Step 8 - Put the floorboards and carpet back

Once the whole system is full, switch the heating on and recheck the pipes to ensure everything is dry.

If everything is dry, you can put your floorboards and carpet back down. Remember to remove the hose from the drain point as well.

How to remove a radiator for decorating

Removing And Bleeding Radiator

You may also need to disconnect a radiator if you're painting or decorating temporarily. Follow these simple steps on how to take a radiator off a wall temporarily to make sure your radiator is successfully removed.

Step 1 - Turn off the radiator

The first step is to turn off your entire central heating system and allow it to cool. Once complete, switch off the radiator valves at both ends to stop any more water from coming through.

Your radiator will have either a manual valve or a thermostatic radiator valve (TRV). To switch off a manual valve, turn this clockwise until it stops turning. Turn a thermostatic radiator valve to zero or the off position.

The other is a lockshield valve which controls the flow rate. Remove the plastic cap and turn the other valve clockwise using an adjustable spanner until it won't turn any further. Write down how many turns it takes so you can use the same number when you refit the radiator.

Step 2 - Place a towel and bowl underneath the radiator valve

Before you start to bleed the radiator, get your bowl and put this under the valve to catch any water. Find a couple of old towels in the airing cupboard and place them under the radiator valves. These will help to collect any excess water and stop it from going onto the floor or walls.

Step 3 - Undo the radiator nut and drain the radiator

With a bowl in place to catch water, use one adjustable spanner to loosen the nut and the other to protect the valve body from damage. Doing this allows a little water to empty from the radiator. It's always a good idea to have another bowl or tray on hand to collect excess water.

Use a radiator bleed key to carefully undo the radiator valve nut to allow any trapped air to escape. Turn the radiator key anticlockwise to allow the remaining water to drain.

Step 4 - Move to the second valve and repeat the process

As soon as the water has stopped draining, make sure you close the radiator bleed valve. Turn it clockwise to shut and then move to the other side.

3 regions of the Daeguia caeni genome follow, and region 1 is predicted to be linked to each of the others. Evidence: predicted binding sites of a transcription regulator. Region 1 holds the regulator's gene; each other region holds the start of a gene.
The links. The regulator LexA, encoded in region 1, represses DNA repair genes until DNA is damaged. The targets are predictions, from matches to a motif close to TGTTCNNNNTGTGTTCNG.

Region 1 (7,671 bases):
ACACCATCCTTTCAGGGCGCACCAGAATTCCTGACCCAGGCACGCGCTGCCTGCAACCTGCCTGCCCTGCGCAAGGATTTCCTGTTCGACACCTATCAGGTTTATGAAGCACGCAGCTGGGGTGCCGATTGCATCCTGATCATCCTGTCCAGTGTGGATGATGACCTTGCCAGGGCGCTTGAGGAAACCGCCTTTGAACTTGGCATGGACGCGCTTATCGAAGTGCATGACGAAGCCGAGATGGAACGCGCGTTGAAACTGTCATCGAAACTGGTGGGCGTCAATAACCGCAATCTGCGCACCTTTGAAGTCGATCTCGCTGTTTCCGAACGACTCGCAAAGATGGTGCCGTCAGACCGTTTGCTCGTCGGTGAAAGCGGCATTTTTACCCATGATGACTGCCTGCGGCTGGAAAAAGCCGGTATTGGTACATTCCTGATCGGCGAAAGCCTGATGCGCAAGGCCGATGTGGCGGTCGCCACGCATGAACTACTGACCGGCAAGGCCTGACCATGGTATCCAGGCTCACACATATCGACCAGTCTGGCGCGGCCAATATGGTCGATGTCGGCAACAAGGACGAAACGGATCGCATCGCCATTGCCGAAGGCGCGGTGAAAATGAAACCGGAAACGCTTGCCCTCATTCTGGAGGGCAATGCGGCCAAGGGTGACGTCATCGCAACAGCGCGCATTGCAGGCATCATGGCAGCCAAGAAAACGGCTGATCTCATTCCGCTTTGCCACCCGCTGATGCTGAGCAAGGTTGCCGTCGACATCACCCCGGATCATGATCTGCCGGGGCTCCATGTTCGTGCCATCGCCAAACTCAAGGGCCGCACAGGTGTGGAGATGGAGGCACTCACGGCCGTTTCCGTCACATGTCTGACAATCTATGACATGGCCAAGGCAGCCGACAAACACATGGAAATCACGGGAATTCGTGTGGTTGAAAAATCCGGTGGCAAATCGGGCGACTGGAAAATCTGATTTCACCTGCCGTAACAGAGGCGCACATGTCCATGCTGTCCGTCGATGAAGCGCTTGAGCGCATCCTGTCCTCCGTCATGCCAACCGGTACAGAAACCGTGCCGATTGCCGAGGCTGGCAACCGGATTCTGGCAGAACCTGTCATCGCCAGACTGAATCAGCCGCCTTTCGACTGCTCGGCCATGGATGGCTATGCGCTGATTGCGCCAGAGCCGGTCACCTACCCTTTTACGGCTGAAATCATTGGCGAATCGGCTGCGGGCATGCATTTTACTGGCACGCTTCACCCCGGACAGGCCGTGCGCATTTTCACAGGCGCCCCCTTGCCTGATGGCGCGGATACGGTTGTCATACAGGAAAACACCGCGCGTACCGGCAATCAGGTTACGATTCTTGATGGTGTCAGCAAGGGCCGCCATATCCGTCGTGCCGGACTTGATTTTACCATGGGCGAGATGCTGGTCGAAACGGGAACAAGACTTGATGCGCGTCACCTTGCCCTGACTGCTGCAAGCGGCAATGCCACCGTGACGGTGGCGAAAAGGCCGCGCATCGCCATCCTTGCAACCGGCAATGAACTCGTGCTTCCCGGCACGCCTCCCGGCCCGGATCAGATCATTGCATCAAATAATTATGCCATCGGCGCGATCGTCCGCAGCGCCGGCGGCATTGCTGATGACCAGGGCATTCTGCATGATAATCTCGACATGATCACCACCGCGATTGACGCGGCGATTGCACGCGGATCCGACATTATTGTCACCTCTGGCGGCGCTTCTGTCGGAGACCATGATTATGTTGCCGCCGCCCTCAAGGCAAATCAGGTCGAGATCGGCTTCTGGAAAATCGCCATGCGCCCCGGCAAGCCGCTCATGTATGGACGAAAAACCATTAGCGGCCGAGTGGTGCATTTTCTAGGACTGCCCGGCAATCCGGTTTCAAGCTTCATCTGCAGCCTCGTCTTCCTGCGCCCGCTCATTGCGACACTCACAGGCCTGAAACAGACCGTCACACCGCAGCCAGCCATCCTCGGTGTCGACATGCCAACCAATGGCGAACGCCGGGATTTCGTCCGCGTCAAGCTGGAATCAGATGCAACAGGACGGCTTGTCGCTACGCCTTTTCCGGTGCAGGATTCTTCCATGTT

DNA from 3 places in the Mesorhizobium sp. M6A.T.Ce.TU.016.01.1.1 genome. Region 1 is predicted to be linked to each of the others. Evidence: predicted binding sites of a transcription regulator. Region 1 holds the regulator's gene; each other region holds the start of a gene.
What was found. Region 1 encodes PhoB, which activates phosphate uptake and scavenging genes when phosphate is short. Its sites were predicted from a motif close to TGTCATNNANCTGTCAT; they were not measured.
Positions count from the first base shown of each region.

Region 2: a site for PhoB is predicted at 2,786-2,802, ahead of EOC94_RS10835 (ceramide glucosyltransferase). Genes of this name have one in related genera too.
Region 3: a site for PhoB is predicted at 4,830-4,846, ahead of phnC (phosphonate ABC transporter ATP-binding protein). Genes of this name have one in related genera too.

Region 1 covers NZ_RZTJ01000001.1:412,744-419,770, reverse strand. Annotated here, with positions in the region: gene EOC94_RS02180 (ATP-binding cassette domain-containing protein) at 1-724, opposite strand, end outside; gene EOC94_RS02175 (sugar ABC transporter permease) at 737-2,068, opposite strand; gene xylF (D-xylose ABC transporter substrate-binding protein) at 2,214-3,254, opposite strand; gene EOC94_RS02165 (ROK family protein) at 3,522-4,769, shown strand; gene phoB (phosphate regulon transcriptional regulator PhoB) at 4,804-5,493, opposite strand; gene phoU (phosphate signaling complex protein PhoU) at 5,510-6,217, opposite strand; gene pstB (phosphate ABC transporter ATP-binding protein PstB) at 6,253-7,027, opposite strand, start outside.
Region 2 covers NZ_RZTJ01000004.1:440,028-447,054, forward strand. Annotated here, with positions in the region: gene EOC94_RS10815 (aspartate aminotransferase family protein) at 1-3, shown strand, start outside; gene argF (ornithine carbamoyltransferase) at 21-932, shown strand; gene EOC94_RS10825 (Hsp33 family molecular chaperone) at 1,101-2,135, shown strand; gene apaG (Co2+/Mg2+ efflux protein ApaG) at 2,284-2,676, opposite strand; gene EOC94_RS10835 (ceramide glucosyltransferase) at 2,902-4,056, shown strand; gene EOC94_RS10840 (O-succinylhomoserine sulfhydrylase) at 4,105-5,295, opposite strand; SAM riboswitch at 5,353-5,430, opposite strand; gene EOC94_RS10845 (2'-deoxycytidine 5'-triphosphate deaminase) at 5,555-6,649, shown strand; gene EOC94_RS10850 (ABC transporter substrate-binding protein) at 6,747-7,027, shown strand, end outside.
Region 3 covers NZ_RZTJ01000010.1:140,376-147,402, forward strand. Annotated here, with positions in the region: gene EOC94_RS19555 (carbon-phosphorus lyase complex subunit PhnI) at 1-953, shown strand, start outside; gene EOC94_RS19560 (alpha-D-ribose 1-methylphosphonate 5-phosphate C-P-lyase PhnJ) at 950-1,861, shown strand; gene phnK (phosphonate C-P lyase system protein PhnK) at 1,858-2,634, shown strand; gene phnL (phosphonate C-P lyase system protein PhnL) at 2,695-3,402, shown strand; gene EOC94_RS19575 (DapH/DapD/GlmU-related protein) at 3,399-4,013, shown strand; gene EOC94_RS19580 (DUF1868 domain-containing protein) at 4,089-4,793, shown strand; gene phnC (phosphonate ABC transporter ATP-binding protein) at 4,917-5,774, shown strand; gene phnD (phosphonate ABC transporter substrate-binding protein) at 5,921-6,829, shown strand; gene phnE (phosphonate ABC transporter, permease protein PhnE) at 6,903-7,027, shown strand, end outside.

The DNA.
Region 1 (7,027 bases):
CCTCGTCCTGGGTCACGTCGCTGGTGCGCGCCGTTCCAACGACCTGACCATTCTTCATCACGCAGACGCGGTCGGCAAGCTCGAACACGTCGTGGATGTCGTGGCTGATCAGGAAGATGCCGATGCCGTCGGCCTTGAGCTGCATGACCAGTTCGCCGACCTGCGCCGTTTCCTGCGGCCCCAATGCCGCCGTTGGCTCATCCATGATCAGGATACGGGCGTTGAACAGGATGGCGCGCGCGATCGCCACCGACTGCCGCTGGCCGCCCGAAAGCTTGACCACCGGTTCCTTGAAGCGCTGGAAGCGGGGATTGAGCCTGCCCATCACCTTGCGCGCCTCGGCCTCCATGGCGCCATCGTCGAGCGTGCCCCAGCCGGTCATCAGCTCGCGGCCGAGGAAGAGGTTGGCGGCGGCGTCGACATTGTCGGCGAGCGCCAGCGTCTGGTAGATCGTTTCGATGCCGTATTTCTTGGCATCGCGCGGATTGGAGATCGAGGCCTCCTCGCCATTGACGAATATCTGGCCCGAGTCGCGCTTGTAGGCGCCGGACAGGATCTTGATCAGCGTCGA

Undo the valve nut the same way that you did in step 3. To help the last few drops of water to drain, undo the bleed valve.

Step 5 - Lift the radiator off the wall

Loosen the radiator nuts until they have been disconnected. Be careful as there will still be dirty water in the radiator. Once disconnected, lift the radiator and gently tilt it to one side to empty any remaining liquid.

Use an old rag or tissue to block the radiator valve inlets to prevent unwanted spills or drips. Lift your radiator up and off the brackets to remove it ready for decorating. Radiators are heavy, so you might need help with this step.

Step 6 - Decorate your wall

After taking a radiator off a wall, place it somewhere safe until you're ready to reconnect it. You can then get to work painting and decorating your room. Leave the paint to dry before reconnecting.

Step 7 - Reconnect your radiator

If you've finished decorating, it's time to put your radiator back. If you are replacing your old radiator with a new radiator, make sure you have the correct size brackets and fittings.

Turn your central heating off if it isn't already and allow it to cool. Replace your radiator into its original position on the radiator brackets. Make sure everything is lined up and reconnect the valves and pipework.

Open the input valve and the bleed valve to allow any trapped air out. Once complete, close the bleed valve and open the lockshield the same amount of times as you closed it before. Check for any leaks and restart your central heating.

For more guidance on how to change and fit a radiator or bleeding a radiator, contact our team.